Reviewed by Stella Backhouse


Sometimes – to paraphrase Tammy Wynette – it’s hard to be a man. In the last few years alone, the patriarchal throne has been rocked by #metoo’s exposure of the sickening ubiquity of inappropriate male sexual behaviour towards women. The huge differentiations between them notwithstanding, men en masse are now routinely critiqued as automatically privileged and therefore able to impose narratives that benefit them onto groups (most notably women) who benefit less. In a historically patriarchal society, these are major shifts in attitude. But for men to talk about them – without appearing as woman-hating incels, lobbing fistfuls of sour resentment from deep within the Mancave of Grievance – can be the hardest thing of all.


Peter Raynard deals with the touchy issue of feminist-blaming by ensuring women are largely absent from Manland, his recent collection on the theme of masculinity and its discontents. As the opening poem ‘Maelstrom’, with its strings of witty puns on ‘man’, ‘men’ and ‘male’ makes clear, this is a collection whose focus is the man-verse alone. Unlike Antony Owen, whose collection The Battle covers similar ground, Raynard does not appear alienated by conventional working-class maleness. He likes meeting his mates in the pub. He likes watching football. His questions are around how this traditional model of masculinity has – for better or worse – impacted men in the past and, as patterns of employment and family life change, how men are adapting to its declining relevance.


Shockingly, one way they are adapting is by not adapting: three-quarters of British suicides are men, and on average twelve men a day in Britain will take their own lives. It’s a heartbreaking statistic addressed by Manland in a number of poems, including ‘these boys’, where it’s approached through the long-view lens of later life that is an important ingredient in the tone of this collection. Raynard is sixty-ish; from this vantage point he is able look back over the lives of himself and his male friends and family, trying to make sense of how living within traditional masculinity has impacted them. In ‘these boys’ he remembers six very individual characters, at least some of whom he apparently knew since school, who were arguably failed by school, and went on to take their own lives.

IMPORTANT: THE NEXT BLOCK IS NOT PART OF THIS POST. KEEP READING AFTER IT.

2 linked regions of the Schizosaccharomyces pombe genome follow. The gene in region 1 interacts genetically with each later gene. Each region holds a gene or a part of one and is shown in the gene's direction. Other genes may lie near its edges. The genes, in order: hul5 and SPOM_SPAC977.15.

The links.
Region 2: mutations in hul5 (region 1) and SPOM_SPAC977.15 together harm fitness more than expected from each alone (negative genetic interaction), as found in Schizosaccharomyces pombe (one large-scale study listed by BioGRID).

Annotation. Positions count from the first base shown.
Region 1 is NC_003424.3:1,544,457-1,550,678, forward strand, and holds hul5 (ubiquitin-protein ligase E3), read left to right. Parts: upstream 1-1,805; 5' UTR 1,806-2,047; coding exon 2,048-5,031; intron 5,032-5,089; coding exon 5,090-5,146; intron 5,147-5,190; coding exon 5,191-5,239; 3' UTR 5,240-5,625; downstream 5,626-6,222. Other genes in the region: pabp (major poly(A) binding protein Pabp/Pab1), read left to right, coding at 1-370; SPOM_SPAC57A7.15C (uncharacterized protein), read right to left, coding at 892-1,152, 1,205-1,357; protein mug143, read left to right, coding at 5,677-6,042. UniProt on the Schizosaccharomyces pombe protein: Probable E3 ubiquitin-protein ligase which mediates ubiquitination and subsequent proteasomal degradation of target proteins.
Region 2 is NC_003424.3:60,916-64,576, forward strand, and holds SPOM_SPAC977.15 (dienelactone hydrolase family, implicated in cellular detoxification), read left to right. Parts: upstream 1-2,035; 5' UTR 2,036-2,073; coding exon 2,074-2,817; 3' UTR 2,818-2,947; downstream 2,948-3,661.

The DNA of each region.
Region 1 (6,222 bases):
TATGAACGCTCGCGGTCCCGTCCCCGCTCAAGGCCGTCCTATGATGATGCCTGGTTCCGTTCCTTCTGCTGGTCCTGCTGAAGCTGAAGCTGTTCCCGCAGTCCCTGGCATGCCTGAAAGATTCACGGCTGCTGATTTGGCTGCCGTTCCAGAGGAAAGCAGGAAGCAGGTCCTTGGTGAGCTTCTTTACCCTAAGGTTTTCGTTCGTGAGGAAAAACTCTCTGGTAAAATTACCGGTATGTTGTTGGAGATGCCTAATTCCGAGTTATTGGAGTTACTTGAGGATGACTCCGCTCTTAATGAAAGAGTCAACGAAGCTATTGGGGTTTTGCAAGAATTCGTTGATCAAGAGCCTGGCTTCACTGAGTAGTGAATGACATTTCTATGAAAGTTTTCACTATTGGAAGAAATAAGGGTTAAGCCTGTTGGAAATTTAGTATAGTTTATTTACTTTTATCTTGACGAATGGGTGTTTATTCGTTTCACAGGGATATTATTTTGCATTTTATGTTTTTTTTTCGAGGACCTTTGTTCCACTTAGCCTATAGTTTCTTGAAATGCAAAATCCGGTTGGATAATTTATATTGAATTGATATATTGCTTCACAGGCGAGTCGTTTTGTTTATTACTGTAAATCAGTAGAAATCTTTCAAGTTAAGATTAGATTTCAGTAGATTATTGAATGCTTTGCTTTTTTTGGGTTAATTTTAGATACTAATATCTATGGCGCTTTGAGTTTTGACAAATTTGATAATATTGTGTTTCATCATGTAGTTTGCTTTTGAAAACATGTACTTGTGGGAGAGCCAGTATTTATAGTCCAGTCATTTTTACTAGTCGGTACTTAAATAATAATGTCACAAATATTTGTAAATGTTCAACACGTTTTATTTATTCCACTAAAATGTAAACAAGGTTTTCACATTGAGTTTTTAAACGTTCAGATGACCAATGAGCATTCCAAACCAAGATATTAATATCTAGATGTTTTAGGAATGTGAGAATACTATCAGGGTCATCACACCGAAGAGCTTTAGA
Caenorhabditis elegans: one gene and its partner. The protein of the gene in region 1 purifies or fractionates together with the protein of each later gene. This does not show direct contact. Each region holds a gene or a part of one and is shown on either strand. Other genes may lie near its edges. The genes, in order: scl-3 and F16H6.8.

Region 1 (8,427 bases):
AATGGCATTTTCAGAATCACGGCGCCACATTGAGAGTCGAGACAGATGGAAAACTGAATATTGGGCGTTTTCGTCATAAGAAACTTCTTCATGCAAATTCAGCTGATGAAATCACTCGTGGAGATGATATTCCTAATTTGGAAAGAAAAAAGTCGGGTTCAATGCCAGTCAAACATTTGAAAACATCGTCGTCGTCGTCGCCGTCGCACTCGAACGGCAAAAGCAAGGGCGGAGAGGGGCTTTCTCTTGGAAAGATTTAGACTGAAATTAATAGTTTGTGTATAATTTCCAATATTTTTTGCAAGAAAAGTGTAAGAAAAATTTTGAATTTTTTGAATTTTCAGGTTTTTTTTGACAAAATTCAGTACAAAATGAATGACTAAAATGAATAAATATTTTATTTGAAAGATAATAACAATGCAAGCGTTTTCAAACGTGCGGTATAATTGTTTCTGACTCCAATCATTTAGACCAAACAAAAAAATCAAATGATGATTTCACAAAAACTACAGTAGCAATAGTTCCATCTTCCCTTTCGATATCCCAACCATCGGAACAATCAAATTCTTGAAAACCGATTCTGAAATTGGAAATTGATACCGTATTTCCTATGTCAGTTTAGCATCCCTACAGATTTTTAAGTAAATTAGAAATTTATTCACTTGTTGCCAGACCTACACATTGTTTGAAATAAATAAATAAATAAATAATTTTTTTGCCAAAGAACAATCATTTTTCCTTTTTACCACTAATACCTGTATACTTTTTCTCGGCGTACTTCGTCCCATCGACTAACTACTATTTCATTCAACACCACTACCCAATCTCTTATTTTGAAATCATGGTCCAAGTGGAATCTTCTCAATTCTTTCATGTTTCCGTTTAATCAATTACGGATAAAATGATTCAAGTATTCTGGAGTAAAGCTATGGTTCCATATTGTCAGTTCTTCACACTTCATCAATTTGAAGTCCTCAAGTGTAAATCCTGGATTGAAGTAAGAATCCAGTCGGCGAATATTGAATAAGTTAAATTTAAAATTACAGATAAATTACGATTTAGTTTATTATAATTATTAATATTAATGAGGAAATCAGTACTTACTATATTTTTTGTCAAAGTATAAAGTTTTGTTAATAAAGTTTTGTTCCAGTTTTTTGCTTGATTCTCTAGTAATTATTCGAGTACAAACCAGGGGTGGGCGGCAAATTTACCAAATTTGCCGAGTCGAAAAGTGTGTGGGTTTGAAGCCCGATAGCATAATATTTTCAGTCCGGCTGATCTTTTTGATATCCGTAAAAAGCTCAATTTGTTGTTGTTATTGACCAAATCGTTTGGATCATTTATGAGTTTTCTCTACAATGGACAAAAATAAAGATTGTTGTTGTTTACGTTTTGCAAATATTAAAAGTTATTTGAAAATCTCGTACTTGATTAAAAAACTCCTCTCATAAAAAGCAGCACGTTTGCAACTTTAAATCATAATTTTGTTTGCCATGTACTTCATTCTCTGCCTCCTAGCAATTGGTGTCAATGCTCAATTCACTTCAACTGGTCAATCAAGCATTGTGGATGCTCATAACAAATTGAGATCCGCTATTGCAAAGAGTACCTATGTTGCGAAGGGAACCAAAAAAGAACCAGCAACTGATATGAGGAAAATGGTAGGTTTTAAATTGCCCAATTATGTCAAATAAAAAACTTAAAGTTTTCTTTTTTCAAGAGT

But this is a collection about looking forwards as well as back. In ‘We’re the last now, for sure’, Raynard balances himself within a transitional generation, poised between their fathers’ industrial-jobs-for-life pub culture and children who “hold the wild reins now, sailing across a world/drenched in postmodern idolatry”. And while there is regret at the passing of a cultural narrative that defined the identity of generations of men, there is also awareness of its limitations – “praise the young men who sign off/with an x to other male friends…Not held back by the pantheon of past men” – along with concern for what comes next (“My dick is an absent father never done the dishes nor changed a nappy dick…My dick is an Aryan, Proud Boy, Oath Keeping dick…My dick is more sexist than your dick”).


Perhaps in homage to the forwards/backwards theme, Manland mixes modern forms with some quite lovely examples of traditional structures. It is ruefully humorous on those great male levellers, of hair loss and prostate problems; and it contains two sequences. The first of these threads through the collection documenting episodes in the life of Home-Father, who looks after house and children while his partner works outside the home. In an odd way, these poems, with their tales of battling other people’s pre-conceptions and feeling vulnerable in the opposite sex’s space, are the poems that come closest to being about women. The other sequence, ‘Swimming Away in Circles’ is an album of heartbreaking snapshots of lost people interviewed by Raynard for a project on drugs. The tender sonnet format used to describe them returns to them at least a little dignity and humanity.


In Manland Peter Raynard instigates a calm, empathetic conversation about a subject that, bristling behind minefields of anger and extremism, can find itself labelled ‘too difficult’. Crucially, it doesn’t blame men. Instead, it advocates examining how the imperatives of capitalism and patriarchy have conspired to create conditions that harm all genders.



Manland is available to purchase online, direct from publisher Nine Arches Press, as well as other bookshops and retailers.